With the Baltic Dry Index up every day for an entire week, the shippers become somewhat divorced from the general market, and find a strong support zone:
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ESEA: a shipper with one of the lowest debt-to-equity ratios around, and a P/E ratio of 7. Stock is struggling with resistance just under the $6 mark, but we could see this stock at $9-10 by midsummer. Played this with June 5 calls GWQFA.
EGLE: a former shipping darling with a 6 P/E, it has an average debt load but has fine management, and they have good survival ability when rates are low. Stock was showing exceptional holding power. QEKFB and QEKFU are the June 7.5 and 10 calls which I held.
TBSI: This versatile shipper has a P/E ratio under 2! Yet it is not in trouble, has manageable debt, and a variety of smaller vessels which keeps it flexible. This company is about $10 now, and I fully expected to see it at $25 before the end of the year. I held TQFEB and TQFFV, the May 10 and June 12.5 calls. If ever there was a decent shipper with grossly oversold stock, this is the one. For goodness sake, they have over $4 per share cash in the bank.
On Wednesday, EGLE and TBSI calls were up with gains of over 300% each, and ESEA was up 50%. I took profits because of earnings on TBSI, not wanting to play the uncertainty. Because I had fairly fat stakes in these three, the overall gain was really good. I worried that I would be missing gains from TBSI earnings, but selling turned out to be a good move.
What happened? TBSI reported a larger loss than anticipated. Not unreasonably, either. But the market slammed TBSI back into the pit. Earnings from EGLE followed, and the company reported good results in line almost exactly on predictions, with only a tiny miss in revenue, and the company sold off massively. I was baffled, but the logic of the market, crude as it is, can always be discerned.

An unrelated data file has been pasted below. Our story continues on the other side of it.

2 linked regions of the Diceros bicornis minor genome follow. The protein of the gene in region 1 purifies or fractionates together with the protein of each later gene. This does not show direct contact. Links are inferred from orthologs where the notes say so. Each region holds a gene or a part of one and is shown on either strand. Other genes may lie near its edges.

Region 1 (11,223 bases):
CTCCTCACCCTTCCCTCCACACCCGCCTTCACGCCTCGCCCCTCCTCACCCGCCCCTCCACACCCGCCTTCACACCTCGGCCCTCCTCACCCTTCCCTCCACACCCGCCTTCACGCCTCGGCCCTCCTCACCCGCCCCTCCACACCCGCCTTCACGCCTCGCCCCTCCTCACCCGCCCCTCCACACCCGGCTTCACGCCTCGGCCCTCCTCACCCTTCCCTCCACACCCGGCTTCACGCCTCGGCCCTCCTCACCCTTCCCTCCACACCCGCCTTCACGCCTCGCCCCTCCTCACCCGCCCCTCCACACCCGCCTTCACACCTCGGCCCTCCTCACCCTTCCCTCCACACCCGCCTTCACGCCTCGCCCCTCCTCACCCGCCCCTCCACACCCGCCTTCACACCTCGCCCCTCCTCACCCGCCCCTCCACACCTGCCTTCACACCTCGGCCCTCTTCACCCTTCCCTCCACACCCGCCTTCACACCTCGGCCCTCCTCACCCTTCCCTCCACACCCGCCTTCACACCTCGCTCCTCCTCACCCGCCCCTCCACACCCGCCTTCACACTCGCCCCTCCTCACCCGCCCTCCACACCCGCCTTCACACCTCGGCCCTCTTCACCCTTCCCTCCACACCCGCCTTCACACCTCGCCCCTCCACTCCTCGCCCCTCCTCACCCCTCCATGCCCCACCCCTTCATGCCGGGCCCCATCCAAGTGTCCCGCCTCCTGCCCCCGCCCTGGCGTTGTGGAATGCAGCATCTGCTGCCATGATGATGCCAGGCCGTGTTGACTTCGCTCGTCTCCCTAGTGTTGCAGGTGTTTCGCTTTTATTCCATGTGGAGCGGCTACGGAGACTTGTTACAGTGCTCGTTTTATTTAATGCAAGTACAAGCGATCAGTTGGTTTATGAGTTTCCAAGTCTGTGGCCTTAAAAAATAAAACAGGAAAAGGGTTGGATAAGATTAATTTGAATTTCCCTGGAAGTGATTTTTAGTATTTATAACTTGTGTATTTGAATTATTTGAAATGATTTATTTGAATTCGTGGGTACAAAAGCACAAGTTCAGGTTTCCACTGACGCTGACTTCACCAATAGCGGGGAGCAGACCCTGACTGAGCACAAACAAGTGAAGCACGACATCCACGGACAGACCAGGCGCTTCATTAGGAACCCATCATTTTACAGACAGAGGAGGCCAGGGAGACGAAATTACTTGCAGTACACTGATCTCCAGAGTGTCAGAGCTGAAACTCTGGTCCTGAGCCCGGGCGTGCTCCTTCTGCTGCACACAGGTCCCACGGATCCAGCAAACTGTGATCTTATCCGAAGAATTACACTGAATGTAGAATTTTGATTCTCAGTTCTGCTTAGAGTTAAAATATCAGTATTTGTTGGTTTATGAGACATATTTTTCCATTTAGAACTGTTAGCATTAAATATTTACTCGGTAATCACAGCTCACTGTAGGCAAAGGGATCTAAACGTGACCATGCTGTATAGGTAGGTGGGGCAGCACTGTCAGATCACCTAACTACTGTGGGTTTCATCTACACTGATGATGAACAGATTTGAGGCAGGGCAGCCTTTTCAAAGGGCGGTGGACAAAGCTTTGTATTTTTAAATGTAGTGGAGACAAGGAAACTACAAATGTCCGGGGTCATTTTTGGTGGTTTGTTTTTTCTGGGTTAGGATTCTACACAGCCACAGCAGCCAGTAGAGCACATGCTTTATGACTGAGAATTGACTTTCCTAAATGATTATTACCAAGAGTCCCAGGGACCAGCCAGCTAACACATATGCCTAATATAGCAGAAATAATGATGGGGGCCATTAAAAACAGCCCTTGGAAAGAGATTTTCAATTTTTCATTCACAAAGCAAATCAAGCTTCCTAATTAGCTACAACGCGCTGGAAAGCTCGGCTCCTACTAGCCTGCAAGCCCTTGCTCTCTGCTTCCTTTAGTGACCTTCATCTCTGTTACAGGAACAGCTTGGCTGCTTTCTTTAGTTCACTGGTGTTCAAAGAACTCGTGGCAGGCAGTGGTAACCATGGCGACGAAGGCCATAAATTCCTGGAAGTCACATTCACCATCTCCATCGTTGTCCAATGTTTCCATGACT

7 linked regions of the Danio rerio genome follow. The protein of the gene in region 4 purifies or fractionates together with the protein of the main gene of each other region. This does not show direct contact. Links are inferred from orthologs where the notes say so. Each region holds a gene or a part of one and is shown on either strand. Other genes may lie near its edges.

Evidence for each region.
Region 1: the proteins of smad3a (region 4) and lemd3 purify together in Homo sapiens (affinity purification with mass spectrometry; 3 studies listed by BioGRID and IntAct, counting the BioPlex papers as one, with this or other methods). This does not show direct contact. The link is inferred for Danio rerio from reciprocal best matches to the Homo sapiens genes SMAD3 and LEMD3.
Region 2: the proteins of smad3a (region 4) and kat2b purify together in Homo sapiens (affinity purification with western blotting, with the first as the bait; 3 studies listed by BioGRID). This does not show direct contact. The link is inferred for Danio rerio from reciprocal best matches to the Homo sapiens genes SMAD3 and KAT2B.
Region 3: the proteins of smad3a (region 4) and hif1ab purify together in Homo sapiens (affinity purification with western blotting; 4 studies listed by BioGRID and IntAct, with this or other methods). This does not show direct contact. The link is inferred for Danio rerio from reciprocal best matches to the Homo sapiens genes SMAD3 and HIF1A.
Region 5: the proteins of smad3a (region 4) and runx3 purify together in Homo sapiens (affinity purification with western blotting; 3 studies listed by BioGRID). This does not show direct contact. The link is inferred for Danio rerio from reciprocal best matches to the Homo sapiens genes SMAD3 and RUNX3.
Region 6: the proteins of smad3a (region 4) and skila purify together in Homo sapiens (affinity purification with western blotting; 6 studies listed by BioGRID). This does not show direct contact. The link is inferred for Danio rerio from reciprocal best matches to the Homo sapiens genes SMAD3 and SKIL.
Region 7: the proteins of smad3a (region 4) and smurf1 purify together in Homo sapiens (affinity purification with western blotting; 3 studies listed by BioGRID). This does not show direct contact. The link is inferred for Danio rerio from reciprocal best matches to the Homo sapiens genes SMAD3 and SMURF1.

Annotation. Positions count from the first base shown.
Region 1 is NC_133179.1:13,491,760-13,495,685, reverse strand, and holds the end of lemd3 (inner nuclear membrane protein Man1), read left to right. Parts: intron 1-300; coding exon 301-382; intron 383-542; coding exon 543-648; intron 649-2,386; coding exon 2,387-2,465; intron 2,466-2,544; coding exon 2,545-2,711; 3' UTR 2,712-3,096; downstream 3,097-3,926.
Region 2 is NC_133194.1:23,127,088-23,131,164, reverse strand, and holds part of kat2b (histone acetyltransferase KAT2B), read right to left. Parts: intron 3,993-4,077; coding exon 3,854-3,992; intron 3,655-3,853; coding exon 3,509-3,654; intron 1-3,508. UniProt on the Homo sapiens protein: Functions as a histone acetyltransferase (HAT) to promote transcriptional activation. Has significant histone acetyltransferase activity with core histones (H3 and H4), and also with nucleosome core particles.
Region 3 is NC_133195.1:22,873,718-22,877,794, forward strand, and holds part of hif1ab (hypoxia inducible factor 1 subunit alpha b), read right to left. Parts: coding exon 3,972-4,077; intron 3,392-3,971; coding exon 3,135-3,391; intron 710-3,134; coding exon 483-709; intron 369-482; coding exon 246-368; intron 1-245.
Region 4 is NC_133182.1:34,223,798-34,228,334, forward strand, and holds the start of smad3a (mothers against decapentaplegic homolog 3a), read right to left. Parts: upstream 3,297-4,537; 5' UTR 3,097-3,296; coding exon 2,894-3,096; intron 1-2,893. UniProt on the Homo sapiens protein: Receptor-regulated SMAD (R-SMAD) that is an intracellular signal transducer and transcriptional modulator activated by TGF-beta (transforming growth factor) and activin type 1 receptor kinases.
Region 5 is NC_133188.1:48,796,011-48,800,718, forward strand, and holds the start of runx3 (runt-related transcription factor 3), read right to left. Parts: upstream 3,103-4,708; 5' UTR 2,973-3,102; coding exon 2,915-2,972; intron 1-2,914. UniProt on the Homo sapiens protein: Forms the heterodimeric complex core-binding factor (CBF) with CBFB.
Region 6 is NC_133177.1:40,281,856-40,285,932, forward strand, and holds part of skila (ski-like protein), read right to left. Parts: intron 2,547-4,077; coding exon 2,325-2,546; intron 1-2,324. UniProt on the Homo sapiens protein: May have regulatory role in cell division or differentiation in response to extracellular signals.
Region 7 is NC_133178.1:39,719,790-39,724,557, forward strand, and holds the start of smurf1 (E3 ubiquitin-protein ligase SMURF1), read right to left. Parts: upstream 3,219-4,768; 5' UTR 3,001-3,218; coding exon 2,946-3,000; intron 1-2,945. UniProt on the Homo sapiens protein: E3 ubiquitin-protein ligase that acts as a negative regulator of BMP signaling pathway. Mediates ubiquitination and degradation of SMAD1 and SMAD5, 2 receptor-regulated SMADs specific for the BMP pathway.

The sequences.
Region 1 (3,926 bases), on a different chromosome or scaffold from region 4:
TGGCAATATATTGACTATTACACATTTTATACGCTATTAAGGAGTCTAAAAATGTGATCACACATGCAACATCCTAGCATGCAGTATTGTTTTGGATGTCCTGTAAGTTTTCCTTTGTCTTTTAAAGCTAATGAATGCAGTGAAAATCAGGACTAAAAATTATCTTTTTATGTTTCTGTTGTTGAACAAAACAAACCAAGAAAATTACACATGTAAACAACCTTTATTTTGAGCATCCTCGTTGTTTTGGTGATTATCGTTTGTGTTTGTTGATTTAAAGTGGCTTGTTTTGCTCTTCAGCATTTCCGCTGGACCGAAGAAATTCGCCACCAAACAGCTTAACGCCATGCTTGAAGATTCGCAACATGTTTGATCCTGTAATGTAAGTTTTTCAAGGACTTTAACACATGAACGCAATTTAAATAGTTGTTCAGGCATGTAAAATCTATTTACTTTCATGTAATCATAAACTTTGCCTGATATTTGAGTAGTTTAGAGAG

It was DRYS which spoiled the party. The "bad boy" of shipping, the company is always the most heavily traded, and is regarded by the market as the bellwether of dryshippers. But this badly managed company, one might even say borderline criminally managed, is the worst possible bellwether for the group. DRYS filed another ATM equity offering to sell another $475 mln in common equity to shareholders, which would increase DRYS share count by another 47.5 mln shares to 232.3 mln shares outstanding, assuming the shares are issued at $10 per share which is likely conservative. After three dilutive equity offerings over the past six months, the market is extrapolating the situation to the rest of the shippers - spawning the market's feared THREE D's -- disappointment, dilution, and downgrades. No matter that a couple of weeks of rising BDI could not possibly have a bottom line effect on the individual names this early - the market is upset, and the casualties are the entire sector.
But all is not lost. The market, seeing that we have not had a disappointment in the tanker sector, has decided that, perhaps dryshippers are accursed, but maybe the tankers are not. Let's look at my current recommendations for tankers:
DHT: Petroleum shipper whose $5 calls are amazingly cheap. Because this foreign company is so hard to evaluate, the market just ignores it when its stock is under $5. Stock now at 4.50. The P/E ratio is under 4, but this is not a dog, just a slow mover. Be patient with this one, and you will win very big. I am targeting $6.25.
ONAV: A fairly opaque stock but I have a position in it. The company cut its dividend and was promptly dropped a few months ago, but the price is attractive and moving up.
GASS - lpg shipper, still paying its dividend.
GLNG: This non-Greek methane shipper is exceptionally strong. I put out the word on Friday and scalped a quick 30% as a day trade on its $5 calls. We can possibly see this one move a lot more.
So, what can go wrong? DHT and GASS earnings are May 14, before market open (BMO). ULTR, another undervalued tanker, earnings are May 12 AMC. FRO reports May 21. None of these names are bellwethers, except for FRO, so we do have time to exploit an anticipatory earnings play. So, let's do it!